Intel has doubled its production capacity in the last 3 years – Industry – News

Recent trends seem to be mostly incredible news from Intel, and I guess the stock price testifies to that. Although we reported a week ago on how Intel has shifted the storage industry with its latest 3D NAND and Optane infused products, it also looks like it will be able to achieve double-digit performance gains from Rocket Lake.

Intel has just posted a soothing blog post, perhaps aimed at savvy investors, that paints a picture of secure growth – and a firm that skillfully strives to keep up with high demand for its premium products. The main case is that Intel has managed to double its 14nm and 10nm output in the last three years.

“Over the last three years, we’ve doubled the capacity of the tile volume, and it’s been a significant investment,” said Keyvan Esfarjani, SVP and general manager of production and operations at Intel. “Moving forward, we don’t stop … We continue to invest in factory capacity to ensure we can keep up with the growing needs of our customers.”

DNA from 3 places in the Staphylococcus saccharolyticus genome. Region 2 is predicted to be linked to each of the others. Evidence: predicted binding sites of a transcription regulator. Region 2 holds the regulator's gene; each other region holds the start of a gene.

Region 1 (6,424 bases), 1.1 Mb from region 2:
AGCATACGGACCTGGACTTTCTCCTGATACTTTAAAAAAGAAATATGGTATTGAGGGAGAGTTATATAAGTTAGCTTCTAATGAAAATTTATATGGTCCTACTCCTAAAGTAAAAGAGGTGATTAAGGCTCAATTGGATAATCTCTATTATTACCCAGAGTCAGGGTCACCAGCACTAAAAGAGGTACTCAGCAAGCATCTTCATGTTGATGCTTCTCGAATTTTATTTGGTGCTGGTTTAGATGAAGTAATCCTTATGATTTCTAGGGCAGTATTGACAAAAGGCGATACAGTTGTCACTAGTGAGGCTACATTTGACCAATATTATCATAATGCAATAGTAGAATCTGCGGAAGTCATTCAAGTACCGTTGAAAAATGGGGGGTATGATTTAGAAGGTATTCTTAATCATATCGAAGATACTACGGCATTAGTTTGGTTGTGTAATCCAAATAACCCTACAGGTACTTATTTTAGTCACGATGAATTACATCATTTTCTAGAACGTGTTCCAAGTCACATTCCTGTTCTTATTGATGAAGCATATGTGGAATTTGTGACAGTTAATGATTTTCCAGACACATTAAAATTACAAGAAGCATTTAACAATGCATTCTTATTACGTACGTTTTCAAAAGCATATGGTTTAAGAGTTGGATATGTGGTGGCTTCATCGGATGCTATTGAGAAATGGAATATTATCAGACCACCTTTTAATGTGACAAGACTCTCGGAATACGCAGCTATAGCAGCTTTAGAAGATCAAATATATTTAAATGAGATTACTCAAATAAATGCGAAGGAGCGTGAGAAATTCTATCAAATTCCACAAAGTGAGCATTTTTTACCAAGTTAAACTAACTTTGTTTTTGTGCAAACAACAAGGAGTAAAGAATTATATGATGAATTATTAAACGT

Intel provides a certain backdrop for its valuable achievement. He says he found it “innovative ways to deliver more results within existing capacities” in recent years using yield improvement. In addition, the company is stepping up the 10nm process by 2020, with a ‘large amount’ of 10nm production now taking place in Oregon, Arizona and Israel.

The well-announced introduction of the 10nm SuperFin is another point of pride for Intel. He says that this technological improvement has made it possible “the largest single improvement in the interior in Intel’s history,” and the performance improvements coming from the 10nm SuperFin are comparable to the entire node transition, the company says.

Esfarjani’s second quote from the Intel blog was less convincing. He noticed that 10nm was advancing “pretty good”, which is not a highly affirmative statement, but is positive in a way that future lawsuits can be avoided. Meanwhile, PC Desktop fans still have to go through at least another generation of 14nm (RKL-S with CML-Refresh) before they get any 10nm SuperFin goodies.

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